A rescue fund has been agreed but will the citizens (voters) of the giving and receiving nations be satisfied?
‘If we can just heave past this covid crisis we’ll be a lot further on the path to a properly-functioning state at EU level’. We imagine this is the thinking of Commission members after the national leaders were held hostage for four days and nights until they agreed a rescue package. And they’re right, if you agree with them about what constitutes a proper state.
Some leaders will be unhappy, worried about the reception in their own countries. With his government facing an election in six months time Dutch Prime Minister Rutte will be amongst those worried, that’s around the time his voters will start providing cash for the recovery. But the cash is needed today by those states that were already in greatest difficulty and are now in dire straights because of covid-19.
The spending will be spread over several years and not apportioned entirely in relation to the damage caused by the virus, even Germany will receive some funding though the largest amounts will go to Italy (€208bn: €81bn in grants, €127bn in loans) and Spain (€140bn, just over half in grants). Even Poland, which like other East European beneficiaries has not been amongst the worst hit, gets a good wad. Rutte meanwhile, with the support of his frugal friends, did get some changes to the Commission’s proposals which he hopes will mask its worst aspects and provide protection from the protest crowds back home.
What has all this to do with covid-19 relief? Is it a pretext for beginning the fiscal union required to save the euro? Sweden and Denmark must also contribute despite not being part of the monetary union; so would Britain if it were still a member, and possibly if the Government were to change its mind about extending the Transition. The Recovery Fund is of course temporary and will last only until the pandemic emergency is over. At least that is how the Finns, Danes, Swedes, Dutch, Germans and others will hear it; the French, Italian, Spanish and the rest will understand that a line has been crossed and a precedent set.
Chancellor Merkel is in her final term of office and with her popularity restored after a better outcome than most from the pandemic she is ready to face another risk to her party’s future, nearly wrecked by her immigration policy. It’s a radical departure from traditional German policy and won’t be popular with a lot of voters.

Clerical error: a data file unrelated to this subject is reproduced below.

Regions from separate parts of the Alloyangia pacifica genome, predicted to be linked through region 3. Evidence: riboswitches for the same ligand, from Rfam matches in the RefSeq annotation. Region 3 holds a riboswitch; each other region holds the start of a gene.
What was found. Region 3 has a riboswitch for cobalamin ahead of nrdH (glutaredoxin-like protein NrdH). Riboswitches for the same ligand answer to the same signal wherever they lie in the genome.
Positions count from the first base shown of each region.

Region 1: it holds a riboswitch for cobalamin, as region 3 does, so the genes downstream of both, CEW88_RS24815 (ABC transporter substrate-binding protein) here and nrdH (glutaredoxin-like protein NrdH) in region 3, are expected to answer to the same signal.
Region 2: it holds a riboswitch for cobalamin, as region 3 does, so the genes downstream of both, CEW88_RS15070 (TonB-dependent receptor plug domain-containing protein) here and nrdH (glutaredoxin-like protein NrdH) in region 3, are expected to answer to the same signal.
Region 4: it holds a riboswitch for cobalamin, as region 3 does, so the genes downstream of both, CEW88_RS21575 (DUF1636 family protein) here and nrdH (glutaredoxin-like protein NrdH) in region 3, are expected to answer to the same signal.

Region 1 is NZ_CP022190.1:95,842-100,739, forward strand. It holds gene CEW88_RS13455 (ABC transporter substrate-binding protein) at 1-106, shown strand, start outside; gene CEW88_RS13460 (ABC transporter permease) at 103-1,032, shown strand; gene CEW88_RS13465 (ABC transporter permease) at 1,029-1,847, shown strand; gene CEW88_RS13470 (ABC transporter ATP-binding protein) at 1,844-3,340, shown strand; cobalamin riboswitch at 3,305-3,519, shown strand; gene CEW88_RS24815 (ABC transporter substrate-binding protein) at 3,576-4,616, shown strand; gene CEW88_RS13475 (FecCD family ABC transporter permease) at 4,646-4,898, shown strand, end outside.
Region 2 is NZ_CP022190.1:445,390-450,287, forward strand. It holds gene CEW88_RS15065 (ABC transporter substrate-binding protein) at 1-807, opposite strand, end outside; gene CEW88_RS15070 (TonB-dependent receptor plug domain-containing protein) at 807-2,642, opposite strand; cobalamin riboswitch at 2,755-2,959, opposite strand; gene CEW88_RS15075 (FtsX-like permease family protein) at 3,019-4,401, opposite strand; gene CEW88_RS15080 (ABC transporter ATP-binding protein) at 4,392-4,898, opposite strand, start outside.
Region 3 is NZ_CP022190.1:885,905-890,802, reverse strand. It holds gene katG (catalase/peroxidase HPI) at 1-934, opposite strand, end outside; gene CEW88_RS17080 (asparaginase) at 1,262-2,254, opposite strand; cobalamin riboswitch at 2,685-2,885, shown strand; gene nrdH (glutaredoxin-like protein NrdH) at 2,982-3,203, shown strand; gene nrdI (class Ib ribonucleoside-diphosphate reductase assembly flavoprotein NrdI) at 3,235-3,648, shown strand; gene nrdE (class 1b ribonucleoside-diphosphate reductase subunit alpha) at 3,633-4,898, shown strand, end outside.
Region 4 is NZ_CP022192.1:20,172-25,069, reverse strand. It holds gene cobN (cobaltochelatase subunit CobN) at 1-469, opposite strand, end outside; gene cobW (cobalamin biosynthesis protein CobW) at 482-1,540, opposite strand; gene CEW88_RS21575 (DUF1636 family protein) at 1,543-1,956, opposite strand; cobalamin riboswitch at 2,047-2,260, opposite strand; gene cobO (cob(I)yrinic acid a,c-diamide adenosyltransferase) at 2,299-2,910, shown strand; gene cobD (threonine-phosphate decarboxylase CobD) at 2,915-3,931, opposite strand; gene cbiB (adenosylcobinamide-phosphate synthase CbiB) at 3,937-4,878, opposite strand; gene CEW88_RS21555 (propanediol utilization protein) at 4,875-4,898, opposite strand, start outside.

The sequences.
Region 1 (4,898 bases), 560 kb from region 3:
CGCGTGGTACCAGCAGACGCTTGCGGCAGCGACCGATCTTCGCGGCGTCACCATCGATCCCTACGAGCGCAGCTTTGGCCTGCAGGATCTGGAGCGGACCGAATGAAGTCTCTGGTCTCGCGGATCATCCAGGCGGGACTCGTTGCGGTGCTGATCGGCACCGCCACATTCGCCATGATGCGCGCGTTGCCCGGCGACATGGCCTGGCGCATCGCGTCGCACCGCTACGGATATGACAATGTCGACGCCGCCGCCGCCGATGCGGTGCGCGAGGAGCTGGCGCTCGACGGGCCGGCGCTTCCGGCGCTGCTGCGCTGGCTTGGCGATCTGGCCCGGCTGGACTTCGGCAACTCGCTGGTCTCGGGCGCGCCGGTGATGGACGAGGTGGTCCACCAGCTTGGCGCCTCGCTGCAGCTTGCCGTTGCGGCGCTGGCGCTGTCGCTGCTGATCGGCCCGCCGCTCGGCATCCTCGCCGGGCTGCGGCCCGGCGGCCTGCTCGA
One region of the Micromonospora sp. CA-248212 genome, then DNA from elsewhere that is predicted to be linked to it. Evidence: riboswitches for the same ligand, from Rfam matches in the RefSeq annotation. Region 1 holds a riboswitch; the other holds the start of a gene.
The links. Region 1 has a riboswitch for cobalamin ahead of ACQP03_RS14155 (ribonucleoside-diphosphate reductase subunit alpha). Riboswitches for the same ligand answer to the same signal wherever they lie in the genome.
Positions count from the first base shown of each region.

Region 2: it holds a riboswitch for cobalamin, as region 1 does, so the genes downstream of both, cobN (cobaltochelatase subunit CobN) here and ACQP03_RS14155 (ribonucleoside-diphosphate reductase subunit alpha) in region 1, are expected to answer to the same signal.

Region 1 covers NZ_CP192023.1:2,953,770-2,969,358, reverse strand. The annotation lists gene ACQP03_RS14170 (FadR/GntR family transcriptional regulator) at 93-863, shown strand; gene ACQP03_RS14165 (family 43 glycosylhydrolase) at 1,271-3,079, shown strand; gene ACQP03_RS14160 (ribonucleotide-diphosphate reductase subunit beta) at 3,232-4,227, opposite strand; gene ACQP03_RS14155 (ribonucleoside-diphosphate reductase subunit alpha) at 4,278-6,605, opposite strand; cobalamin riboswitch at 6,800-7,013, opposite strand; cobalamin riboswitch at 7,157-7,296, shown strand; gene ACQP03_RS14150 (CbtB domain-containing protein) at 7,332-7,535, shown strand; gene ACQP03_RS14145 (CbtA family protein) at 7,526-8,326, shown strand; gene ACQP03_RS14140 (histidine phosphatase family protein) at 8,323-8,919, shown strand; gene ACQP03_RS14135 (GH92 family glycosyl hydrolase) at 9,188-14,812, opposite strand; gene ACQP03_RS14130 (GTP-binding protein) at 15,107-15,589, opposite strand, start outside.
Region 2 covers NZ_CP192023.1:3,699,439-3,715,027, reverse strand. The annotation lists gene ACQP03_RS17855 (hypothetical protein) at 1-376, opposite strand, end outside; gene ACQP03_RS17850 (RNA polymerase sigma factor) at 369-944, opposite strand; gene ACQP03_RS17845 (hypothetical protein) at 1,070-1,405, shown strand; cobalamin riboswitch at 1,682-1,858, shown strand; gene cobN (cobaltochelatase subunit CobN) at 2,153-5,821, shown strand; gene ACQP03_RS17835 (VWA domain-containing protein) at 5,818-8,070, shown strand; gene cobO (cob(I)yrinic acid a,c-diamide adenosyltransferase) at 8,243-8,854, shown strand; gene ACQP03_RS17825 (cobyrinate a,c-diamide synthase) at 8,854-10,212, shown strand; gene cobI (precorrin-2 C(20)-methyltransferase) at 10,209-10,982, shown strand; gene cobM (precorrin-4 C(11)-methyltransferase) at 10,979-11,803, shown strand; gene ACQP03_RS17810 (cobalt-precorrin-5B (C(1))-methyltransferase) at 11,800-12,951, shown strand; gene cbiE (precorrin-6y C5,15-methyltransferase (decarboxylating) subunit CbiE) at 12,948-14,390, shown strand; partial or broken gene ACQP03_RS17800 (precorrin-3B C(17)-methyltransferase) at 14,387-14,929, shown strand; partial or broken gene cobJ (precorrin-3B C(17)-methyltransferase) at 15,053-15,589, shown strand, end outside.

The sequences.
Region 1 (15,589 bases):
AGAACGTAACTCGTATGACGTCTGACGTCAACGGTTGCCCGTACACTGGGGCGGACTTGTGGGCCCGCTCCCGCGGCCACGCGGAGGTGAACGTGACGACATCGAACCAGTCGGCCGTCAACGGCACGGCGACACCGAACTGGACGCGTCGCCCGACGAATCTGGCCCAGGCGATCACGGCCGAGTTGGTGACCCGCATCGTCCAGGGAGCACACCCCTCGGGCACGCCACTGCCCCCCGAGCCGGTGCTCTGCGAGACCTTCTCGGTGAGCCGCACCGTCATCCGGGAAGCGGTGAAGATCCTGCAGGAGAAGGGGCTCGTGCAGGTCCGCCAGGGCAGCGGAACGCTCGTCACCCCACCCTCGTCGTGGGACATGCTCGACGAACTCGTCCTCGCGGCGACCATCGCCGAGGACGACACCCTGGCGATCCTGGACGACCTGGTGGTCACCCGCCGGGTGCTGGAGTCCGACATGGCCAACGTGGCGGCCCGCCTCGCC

The scheme’s cost overall is €750 billion including €450 billion in loans plus €390 billion in grants, which will not add to the individual debts of the recipient nations but be met from central EU borrowing. This is a reduction from the Commission’s proposal of €500 billion of grants and therefore a small victory for Rutte and his allies. Of course the debt must still be repaid eventually and this is to be achieved by 2058, presumably from increased contributions to successive, seven-year EU budgets (the Multi-annual Financial Frameworks or MMFs).
National rebates during the 2021 – 2028 MMF will still apply, another victory for the delinquent Dutchman (he was accused by an angry Macron of “acting like Britain” and of “taking Cameron’s place at the table”, the ultimate reprimand).
On top of the €1.1 trillion MMF also agreed during the lockdown meeting for the next seven-year period the EU will borrow €0.75 trillion in the financial markets. This extra amount is appropriately named the Next Generation EU because it is a major change to the EU’s powers and because it will affect (or disaffect) the next generation of citizens across the Continent who will still be paying for it.
To share in this pot of gold a state must undertake to reform its economy. This is another victory for the frugals; any nation can complain if it believes the funds are being misapplied by a receiving nation. “Countries will know that there is an extra set of eyes, all of us in the EU sitting at that table, watching whether you are doing what you have committed to do,” said Rutte. However the matter will be decided by the Commission (transparently?) so it’s more a fig leaf than a mask – no protection, nothing to see here.
80 per cent of the grants component is dubbed the Recovery and Resilience Facility, the other 20 per cent will top up existing programmes including science research, the green transition, rural development and humanitarian aid. It will prove a major challenge to front load the spending when it is most needed; project commitments might be rushed through but the majority of actual funding is likely to occur after 2023.
Another condition that the Commission wanted to apply was that recipients must meet its standards on the “rule of law”. Hungary’s leader Victor Orban put the kibosh on that too by making it apply only to the loans and grants rather than the overall behaviour of a government.
Not everything is settled yet. National parliaments must first agree to allow the EU to raise its spending above what the members will contribute to the MMF. Finally the EU Parliament has to ratify the total budget and many MEPs will want to challenge Orban’s undemocratic behaviour. This is why the deal cannot operate until well into next year.
Clearly the EU does want to help and also to prove its case by showing it can successfully pool resources to improve the lives of its citizens. It has done as much as could be expected but they will demand even more in future until federation is achieved
We can’t imagine many voters will be happy with what their leaders have agreed.